Dr Emma Hanna

In British modern memory the Great War of 1914-18 has been widely accepted as a symbol for tragedy and suffering. This had a profound effect on the ways in which the First World War has been remembered, and Britain’s memory of the conflict has always been contentious. During the centenary period elements of the war have been re-represented and re-remembered in a multiplicity of ways.

To mark the centenary of the signing of the armistice on 11 November, an ‘informal nationwide gesture of remembrance’ titled Pages of the Sea will take place on 12 beaches around the country. The design of the event has been led by the film director Danny Boyle. It is part of the UK’s official arts programme, 14-18 NOW, to mark the centenary of the First World War. A large-scale portrait of a casualty from the war will be drawn into the sand at low tide at each location and washed away as the tide comes in. A poem by poet laureate Carol Ann Duffy, specially commissioned by Boyle, will be read by people on the beaches. Members of the public will be asked to join in by creating silhouettes of people in the sand, and in doing so it is intended that they will be remembering the millions of lives lost or affected by the conflict. Boyle has underlined that the beaches ‘are truly public spaces, where nobody rules other than the tide […] They seem the perfect place to gather and say a final goodbye and thank you to those whose lives were taken or forever changed by the First World War.’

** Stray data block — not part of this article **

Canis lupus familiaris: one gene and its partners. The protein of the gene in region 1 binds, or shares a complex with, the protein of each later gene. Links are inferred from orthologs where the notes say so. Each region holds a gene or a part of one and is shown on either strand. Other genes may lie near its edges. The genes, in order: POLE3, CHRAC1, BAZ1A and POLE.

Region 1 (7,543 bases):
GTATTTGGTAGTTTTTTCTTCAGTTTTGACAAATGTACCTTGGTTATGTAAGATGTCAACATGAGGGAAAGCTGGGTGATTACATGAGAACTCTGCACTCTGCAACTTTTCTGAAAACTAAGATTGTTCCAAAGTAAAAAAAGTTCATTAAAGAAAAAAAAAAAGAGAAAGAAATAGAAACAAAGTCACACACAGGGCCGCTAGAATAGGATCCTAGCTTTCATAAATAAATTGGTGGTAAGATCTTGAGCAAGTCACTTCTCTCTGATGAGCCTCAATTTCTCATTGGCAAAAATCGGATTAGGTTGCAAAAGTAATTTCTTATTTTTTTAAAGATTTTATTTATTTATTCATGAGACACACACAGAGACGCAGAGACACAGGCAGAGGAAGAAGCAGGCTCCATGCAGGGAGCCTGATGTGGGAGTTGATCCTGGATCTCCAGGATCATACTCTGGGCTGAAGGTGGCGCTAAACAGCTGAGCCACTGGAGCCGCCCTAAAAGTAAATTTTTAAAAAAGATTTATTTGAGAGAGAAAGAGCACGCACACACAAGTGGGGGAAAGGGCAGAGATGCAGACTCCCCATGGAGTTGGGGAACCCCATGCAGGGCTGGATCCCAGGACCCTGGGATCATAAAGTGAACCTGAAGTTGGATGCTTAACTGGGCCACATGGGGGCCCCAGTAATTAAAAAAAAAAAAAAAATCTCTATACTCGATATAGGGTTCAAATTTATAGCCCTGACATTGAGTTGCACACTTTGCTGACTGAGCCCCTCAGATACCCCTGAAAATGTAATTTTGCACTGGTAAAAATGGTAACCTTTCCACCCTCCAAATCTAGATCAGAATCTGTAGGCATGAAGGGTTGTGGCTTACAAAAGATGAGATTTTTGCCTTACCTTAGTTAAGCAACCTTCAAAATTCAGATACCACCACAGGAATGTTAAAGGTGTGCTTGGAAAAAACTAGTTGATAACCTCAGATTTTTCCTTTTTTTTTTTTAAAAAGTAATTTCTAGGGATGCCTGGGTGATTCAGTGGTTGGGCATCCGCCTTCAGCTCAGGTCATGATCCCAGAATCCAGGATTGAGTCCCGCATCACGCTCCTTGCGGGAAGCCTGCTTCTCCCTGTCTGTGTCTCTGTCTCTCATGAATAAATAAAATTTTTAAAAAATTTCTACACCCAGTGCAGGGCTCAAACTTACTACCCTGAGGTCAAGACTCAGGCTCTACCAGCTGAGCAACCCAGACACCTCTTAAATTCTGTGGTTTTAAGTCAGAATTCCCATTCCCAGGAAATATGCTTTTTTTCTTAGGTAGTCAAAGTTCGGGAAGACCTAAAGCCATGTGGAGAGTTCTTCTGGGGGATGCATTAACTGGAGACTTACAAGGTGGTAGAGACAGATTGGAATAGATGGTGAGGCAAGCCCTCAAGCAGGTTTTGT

This chapter will examine the impact of Pages of the Sea in the context of the wider work of 14-18NOW, with particular focus on the media’s coverage of the event. The author will be attending at Folkstone, here BBC Radio 5 Live are scheduled to do several segments live from the beach as the morning of the 11 November unfolds. Interviews will be conducted with members of the BBC crew, key staff at 14-18Now, and where possible, members of the public who will be there as spectators and/or participants.